Antonio Brown, the Pittsburgh Steelers' young leading receiver, has been a real headache for teams to cover this season.
His shifty, elusive style of play can make him tough to tackle, and his leaping ability can make him come away with head-scratching receptions.
Throughout his career, he's been a bugaboo for the Cincinnati Bengals, who face him once again Sunday night. With the combination of a Bengals win or tie and a Miami Dolphins loss or tie, the Bengals can claim a playoff spot. With the combination of a Bengals win or tie and a Baltimore Ravens loss or tie on Monday night at Detroit, Cincinnati can officially claim another AFC North title.
So this is a big game for the Bengals.
For the first time this season, they enter a game without both of the starting cornerbacks with which they began the year. Leon Hall, who has been out since tearing his right Achilles in Week 7, will be joined on the sidelines this week by Terence Newman, who suffered an MCL sprain against the Colts on Sunday. Newman is expected to miss the next one to three weeks, and will be out this weekend, sources told ESPN's Chris Mortensen.
Without Hall and Newman, the Bengals will start Adam Jones and Dre Kirkpatrick. It will be up to them -- mostly Jones -- to stop Brown.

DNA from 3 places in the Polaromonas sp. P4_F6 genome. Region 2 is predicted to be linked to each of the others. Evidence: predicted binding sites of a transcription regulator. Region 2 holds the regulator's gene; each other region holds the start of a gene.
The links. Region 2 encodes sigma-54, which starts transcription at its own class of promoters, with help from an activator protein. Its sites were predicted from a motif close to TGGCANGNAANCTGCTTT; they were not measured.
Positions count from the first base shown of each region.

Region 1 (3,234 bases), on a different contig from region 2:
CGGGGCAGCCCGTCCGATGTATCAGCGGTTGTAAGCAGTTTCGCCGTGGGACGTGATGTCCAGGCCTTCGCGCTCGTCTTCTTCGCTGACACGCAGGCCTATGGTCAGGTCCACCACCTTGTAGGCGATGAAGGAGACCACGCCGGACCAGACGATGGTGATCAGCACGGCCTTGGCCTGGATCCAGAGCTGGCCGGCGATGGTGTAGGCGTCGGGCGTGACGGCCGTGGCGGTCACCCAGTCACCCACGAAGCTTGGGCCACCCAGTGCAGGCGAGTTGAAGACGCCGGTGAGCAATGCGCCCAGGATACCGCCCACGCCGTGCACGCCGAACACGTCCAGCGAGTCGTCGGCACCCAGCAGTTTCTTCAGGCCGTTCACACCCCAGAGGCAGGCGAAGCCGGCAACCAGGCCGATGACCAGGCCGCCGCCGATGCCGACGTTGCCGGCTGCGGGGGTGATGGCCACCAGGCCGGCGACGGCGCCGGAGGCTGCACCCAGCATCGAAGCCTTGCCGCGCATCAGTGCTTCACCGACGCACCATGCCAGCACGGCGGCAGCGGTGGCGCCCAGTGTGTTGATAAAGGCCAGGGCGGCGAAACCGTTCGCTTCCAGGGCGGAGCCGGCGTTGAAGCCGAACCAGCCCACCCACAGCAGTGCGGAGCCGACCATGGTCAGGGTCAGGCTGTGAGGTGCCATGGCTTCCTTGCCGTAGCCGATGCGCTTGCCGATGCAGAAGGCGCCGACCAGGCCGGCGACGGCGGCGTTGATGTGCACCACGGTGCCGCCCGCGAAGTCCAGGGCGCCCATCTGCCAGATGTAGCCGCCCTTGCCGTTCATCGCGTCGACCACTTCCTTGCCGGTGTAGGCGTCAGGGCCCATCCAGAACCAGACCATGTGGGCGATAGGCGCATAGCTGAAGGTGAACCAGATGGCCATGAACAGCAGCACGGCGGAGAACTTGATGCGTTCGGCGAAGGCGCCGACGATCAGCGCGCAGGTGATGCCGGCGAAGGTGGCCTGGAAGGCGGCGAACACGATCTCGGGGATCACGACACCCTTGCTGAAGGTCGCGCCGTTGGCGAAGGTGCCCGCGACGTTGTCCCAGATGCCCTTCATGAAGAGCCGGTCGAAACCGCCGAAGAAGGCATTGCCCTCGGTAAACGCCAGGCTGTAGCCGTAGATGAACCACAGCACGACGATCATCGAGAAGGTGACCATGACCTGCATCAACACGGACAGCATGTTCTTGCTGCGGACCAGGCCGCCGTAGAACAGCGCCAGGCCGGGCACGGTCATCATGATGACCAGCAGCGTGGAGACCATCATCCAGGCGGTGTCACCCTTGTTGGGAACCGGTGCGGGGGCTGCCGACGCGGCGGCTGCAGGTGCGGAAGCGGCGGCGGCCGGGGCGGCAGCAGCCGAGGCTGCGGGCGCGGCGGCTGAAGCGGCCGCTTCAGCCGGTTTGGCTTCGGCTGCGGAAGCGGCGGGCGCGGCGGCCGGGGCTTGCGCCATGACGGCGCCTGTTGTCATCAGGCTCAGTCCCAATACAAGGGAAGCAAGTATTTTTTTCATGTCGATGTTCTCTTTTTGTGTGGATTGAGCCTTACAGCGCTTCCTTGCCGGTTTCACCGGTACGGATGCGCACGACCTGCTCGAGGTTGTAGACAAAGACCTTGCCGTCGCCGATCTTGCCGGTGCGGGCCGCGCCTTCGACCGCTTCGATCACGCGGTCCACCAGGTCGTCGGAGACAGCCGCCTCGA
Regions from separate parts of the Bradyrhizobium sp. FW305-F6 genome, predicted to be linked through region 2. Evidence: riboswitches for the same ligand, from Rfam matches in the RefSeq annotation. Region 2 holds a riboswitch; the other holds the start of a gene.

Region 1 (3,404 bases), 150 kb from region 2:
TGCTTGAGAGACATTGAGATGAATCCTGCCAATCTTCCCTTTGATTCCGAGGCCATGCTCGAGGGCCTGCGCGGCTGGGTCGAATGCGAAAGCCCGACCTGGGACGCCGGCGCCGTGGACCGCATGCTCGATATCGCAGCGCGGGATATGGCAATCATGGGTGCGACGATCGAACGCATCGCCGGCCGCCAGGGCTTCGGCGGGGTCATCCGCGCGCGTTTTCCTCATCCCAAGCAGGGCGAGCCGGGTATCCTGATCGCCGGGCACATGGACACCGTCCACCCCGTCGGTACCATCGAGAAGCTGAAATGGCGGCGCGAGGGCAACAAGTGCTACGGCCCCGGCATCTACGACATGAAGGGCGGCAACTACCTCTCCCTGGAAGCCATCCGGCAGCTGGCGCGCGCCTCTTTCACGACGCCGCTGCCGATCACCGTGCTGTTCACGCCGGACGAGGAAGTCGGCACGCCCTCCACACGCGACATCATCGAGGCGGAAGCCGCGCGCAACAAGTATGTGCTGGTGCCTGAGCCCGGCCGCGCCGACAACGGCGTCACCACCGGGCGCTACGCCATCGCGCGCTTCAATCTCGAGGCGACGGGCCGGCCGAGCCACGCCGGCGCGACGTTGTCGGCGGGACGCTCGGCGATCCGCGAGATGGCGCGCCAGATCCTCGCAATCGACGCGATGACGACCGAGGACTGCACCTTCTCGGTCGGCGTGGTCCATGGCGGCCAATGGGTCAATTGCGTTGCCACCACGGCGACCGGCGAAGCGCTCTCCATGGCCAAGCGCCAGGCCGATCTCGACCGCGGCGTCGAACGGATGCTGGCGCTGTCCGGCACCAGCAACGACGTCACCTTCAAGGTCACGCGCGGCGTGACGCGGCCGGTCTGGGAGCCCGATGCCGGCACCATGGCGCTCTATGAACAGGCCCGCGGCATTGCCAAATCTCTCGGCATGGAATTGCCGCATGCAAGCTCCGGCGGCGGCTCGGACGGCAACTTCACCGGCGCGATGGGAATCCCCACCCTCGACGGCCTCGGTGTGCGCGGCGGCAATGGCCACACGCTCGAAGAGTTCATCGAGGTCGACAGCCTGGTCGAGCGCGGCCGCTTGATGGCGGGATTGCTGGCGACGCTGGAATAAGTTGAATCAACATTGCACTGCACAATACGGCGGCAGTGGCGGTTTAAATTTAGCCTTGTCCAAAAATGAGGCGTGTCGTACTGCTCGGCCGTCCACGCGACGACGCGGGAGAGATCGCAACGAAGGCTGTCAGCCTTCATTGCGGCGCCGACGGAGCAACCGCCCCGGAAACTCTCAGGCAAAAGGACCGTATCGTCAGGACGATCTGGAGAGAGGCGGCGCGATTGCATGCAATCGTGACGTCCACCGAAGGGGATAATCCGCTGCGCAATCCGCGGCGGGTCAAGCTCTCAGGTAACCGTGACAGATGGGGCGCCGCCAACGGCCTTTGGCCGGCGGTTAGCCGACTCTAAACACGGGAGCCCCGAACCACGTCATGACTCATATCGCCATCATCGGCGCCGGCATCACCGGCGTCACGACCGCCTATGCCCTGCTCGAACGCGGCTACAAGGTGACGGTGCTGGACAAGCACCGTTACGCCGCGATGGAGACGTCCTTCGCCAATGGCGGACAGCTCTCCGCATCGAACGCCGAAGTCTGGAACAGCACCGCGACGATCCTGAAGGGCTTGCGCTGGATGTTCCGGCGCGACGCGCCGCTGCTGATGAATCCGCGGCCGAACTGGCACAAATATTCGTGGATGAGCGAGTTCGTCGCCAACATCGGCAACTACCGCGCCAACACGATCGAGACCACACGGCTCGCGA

The thing is, you can't really consider Jones a backup. He has been playing regularly most of the season, appearing often at nickel corner when the Bengals' secondary was healthier. Since Hall's injury, he has appeared on the boundary opposite Newman. Kirkpatrick, however, who will be mostly matched up with Emmanuel Sanders on Sunday, is getting his first career start.
When asked about both Steelers receivers Wednesday, Bengals coach Marvin Lewis said they were one of the NFL's best tandems. They have combined for 12 touchdown receptions. Brown's 1,241 yards rank fourth among receivers this season.
More on the Bengals' plans for Antonio Brown kicks off this Thursday's Morning Stripes:
Bengals.com's Geoff Hobson considers stopping Brown the matchup of the game from Cincinnati's point of view.
In the Cincinnati Enquirer's latest "Walkthrough" blog, Paul Dehner Jr. takes a look at the importance of the No. 2 seed for the Bengals. If Cincinnati wins the next three games and the New England Patriots lose one of their next three, the Bengals get the No. 2 seed. With it, they'll be able to enjoy a measure of home-field advantage in the playoffs and a first-round bye.
After an abysmal defensive showing in last week's second half against the Colts, the Bengals are out to finish Sunday night's game against the Steelers. Tackling was an issue in the final minutes of the 42-28 win over Indianapolis, as the Colts scored a pair of late touchdowns. As Jones contends, the final score should have been closer to 42-14 instead. As FoxSportsOhio.com's Kevin Goheen writes, the defensive emphasis this week has been on finishing each play and finishing each game.
Also of note from Wednesday, Bengals quarterback Andy Dalton earned the AFC Offensive Player of the Week honor for his play in Sunday's win. He threw three touchdowns passes and ran for another. As the Dayton Daily News' Jay Morrison points out, the award comes after his AFC Player of the Month honor back in October.